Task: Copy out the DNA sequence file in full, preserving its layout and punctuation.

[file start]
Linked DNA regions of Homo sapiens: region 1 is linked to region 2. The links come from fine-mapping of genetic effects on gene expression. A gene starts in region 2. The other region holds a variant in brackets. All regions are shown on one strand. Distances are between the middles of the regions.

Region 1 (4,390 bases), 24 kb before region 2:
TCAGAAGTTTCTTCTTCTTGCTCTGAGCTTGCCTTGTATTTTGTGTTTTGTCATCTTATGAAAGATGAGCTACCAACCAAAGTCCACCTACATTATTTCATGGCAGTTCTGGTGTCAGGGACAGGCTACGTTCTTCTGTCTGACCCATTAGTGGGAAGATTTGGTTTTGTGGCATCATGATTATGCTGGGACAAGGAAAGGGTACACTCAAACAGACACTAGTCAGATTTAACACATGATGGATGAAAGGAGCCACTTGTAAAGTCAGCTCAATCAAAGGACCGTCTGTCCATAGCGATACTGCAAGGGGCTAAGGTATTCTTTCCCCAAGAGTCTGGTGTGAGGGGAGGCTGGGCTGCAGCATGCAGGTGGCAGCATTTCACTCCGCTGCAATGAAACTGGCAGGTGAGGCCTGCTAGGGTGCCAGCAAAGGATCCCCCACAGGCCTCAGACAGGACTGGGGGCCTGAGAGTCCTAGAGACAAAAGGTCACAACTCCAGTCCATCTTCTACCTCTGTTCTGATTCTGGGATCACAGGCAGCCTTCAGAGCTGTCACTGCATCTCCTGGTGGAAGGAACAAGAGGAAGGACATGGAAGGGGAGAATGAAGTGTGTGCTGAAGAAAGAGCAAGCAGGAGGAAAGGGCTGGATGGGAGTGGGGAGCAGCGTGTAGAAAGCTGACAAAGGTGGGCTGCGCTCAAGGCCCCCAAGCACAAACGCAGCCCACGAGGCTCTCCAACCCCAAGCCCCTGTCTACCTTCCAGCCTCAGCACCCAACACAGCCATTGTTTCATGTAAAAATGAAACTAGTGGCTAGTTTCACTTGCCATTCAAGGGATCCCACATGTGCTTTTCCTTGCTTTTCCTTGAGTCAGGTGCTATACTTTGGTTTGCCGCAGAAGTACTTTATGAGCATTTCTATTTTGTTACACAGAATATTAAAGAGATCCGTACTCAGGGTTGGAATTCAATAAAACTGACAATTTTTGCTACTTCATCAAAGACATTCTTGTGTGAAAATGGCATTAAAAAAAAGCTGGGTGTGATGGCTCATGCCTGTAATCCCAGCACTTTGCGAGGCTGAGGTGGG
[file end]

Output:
Linked DNA regions of Homo sapiens: region 1 is linked to region 2. The links come from fine-mapping of genetic effects on gene expression. A gene starts in region 2. The other region holds a variant in brackets. All regions are shown on one strand. Distances are between the middles of the regions.

Region 1 (4,390 bases), 24 kb before region 2:
TCAGAAGTTTCTTCTTCTTGCTCTGAGCTTGCCTTGTATTTTGTGTTTTGTCATCTTATGAAAGATGAGCTACCAACCAAAGTCCACCTACATTATTTCATGGCAGTTCTGGTGTCAGGGACAGGCTACGTTCTTCTGTCTGACCCATTAGTGGGAAGATTTGGTTTTGTGGCATCATGATTATGCTGGGACAAGGAAAGGGTACACTCAAACAGACACTAGTCAGATTTAACACATGATGGATGAAAGGAGCCACTTGTAAAGTCAGCTCAATCAAAGGACCGTCTGTCCATAGCGATACTGCAAGGGGCTAAGGTATTCTTTCCCCAAGAGTCTGGTGTGAGGGGAGGCTGGGCTGCAGCATGCAGGTGGCAGCATTTCACTCCGCTGCAATGAAACTGGCAGGTGAGGCCTGCTAGGGTGCCAGCAAAGGATCCCCCACAGGCCTCAGACAGGACTGGGGGCCTGAGAGTCCTAGAGACAAAAGGTCACAACTCCAGTCCATCTTCTACCTCTGTTCTGATTCTGGGATCACAGGCAGCCTTCAGAGCTGTCACTGCATCTCCTGGTGGAAGGAACAAGAGGAAGGACATGGAAGGGGAGAATGAAGTGTGTGCTGAAGAAAGAGCAAGCAGGAGGAAAGGGCTGGATGGGAGTGGGGAGCAGCGTGTAGAAAGCTGACAAAGGTGGGCTGCGCTCAAGGCCCCCAAGCACAAACGCAGCCCACGAGGCTCTCCAACCCCAAGCCCCTGTCTACCTTCCAGCCTCAGCACCCAACACAGCCATTGTTTCATGTAAAAATGAAACTAGTGGCTAGTTTCACTTGCCATTCAAGGGATCCCACATGTGCTTTTCCTTGCTTTTCCTTGAGTCAGGTGCTATACTTTGGTTTGCCGCAGAAGTACTTTATGAGCATTTCTATTTTGTTACACAGAATATTAAAGAGATCCGTACTCAGGGTTGGAATTCAATAAAACTGACAATTTTTGCTACTTCATCAAAGACATTCTTGTGTGAAAATGGCATTAAAAAAAAGCTGGGTGTGATGGCTCATGCCTGTAATCCCAGCACTTTGCGAGGCTGAGGTGGG